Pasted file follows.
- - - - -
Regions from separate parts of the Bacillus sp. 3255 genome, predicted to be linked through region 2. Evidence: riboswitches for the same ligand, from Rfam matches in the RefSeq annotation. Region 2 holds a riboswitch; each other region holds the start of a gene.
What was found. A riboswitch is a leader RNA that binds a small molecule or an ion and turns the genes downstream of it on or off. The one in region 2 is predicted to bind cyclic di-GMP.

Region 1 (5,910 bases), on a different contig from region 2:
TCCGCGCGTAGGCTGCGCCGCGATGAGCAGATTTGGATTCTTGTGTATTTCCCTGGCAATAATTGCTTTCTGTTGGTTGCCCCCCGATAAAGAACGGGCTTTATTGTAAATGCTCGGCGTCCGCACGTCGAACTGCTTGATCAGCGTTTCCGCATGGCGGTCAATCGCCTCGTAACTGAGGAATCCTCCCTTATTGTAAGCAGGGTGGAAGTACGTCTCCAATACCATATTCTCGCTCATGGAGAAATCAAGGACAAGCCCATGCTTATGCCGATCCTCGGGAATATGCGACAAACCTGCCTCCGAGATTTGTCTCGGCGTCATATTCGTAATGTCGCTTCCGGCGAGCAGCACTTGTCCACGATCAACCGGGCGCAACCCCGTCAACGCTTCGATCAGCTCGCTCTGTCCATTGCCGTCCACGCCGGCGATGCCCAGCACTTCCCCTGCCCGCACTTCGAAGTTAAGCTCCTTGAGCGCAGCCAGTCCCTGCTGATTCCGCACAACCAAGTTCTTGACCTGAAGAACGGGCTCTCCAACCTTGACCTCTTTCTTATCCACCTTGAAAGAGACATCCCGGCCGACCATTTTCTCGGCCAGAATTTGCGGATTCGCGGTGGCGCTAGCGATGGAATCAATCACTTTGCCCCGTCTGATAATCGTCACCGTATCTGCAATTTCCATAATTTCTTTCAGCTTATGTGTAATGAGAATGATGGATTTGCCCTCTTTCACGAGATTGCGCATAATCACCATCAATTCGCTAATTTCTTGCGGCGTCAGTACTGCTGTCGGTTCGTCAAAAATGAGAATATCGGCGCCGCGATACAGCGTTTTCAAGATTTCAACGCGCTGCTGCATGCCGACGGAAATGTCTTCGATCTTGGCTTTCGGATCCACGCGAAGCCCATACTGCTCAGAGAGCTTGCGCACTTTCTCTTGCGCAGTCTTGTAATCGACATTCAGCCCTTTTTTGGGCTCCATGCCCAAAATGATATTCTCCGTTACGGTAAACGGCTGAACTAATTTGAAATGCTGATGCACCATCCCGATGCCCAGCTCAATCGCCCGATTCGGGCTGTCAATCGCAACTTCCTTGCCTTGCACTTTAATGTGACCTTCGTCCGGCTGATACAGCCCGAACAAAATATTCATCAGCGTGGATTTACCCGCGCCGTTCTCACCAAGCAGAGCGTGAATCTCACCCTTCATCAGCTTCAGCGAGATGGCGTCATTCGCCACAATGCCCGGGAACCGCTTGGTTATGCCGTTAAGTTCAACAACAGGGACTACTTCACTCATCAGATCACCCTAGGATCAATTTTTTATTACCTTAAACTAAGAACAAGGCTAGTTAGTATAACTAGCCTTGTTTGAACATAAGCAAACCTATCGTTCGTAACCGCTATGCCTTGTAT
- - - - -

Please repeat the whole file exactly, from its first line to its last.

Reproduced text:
Regions from separate parts of the Bacillus sp. 3255 genome, predicted to be linked through region 2. Evidence: riboswitches for the same ligand, from Rfam matches in the RefSeq annotation. Region 2 holds a riboswitch; each other region holds the start of a gene.
What was found. A riboswitch is a leader RNA that binds a small molecule or an ion and turns the genes downstream of it on or off. The one in region 2 is predicted to bind cyclic di-GMP.

Region 1 (5,910 bases), on a different contig from region 2:
TCCGCGCGTAGGCTGCGCCGCGATGAGCAGATTTGGATTCTTGTGTATTTCCCTGGCAATAATTGCTTTCTGTTGGTTGCCCCCCGATAAAGAACGGGCTTTATTGTAAATGCTCGGCGTCCGCACGTCGAACTGCTTGATCAGCGTTTCCGCATGGCGGTCAATCGCCTCGTAACTGAGGAATCCTCCCTTATTGTAAGCAGGGTGGAAGTACGTCTCCAATACCATATTCTCGCTCATGGAGAAATCAAGGACAAGCCCATGCTTATGCCGATCCTCGGGAATATGCGACAAACCTGCCTCCGAGATTTGTCTCGGCGTCATATTCGTAATGTCGCTTCCGGCGAGCAGCACTTGTCCACGATCAACCGGGCGCAACCCCGTCAACGCTTCGATCAGCTCGCTCTGTCCATTGCCGTCCACGCCGGCGATGCCCAGCACTTCCCCTGCCCGCACTTCGAAGTTAAGCTCCTTGAGCGCAGCCAGTCCCTGCTGATTCCGCACAACCAAGTTCTTGACCTGAAGAACGGGCTCTCCAACCTTGACCTCTTTCTTATCCACCTTGAAAGAGACATCCCGGCCGACCATTTTCTCGGCCAGAATTTGCGGATTCGCGGTGGCGCTAGCGATGGAATCAATCACTTTGCCCCGTCTGATAATCGTCACCGTATCTGCAATTTCCATAATTTCTTTCAGCTTATGTGTAATGAGAATGATGGATTTGCCCTCTTTCACGAGATTGCGCATAATCACCATCAATTCGCTAATTTCTTGCGGCGTCAGTACTGCTGTCGGTTCGTCAAAAATGAGAATATCGGCGCCGCGATACAGCGTTTTCAAGATTTCAACGCGCTGCTGCATGCCGACGGAAATGTCTTCGATCTTGGCTTTCGGATCCACGCGAAGCCCATACTGCTCAGAGAGCTTGCGCACTTTCTCTTGCGCAGTCTTGTAATCGACATTCAGCCCTTTTTTGGGCTCCATGCCCAAAATGATATTCTCCGTTACGGTAAACGGCTGAACTAATTTGAAATGCTGATGCACCATCCCGATGCCCAGCTCAATCGCCCGATTCGGGCTGTCAATCGCAACTTCCTTGCCTTGCACTTTAATGTGACCTTCGTCCGGCTGATACAGCCCGAACAAAATATTCATCAGCGTGGATTTACCCGCGCCGTTCTCACCAAGCAGAGCGTGAATCTCACCCTTCATCAGCTTCAGCGAGATGGCGTCATTCGCCACAATGCCCGGGAACCGCTTGGTTATGCCGTTAAGTTCAACAACAGGGACTACTTCACTCATCAGATCACCCTAGGATCAATTTTTTATTACCTTAAACTAAGAACAAGGCTAGTTAGTATAACTAGCCTTGTTTGAACATAAGCAAACCTATCGTTCGTAACCGCTATGCCTTGTAT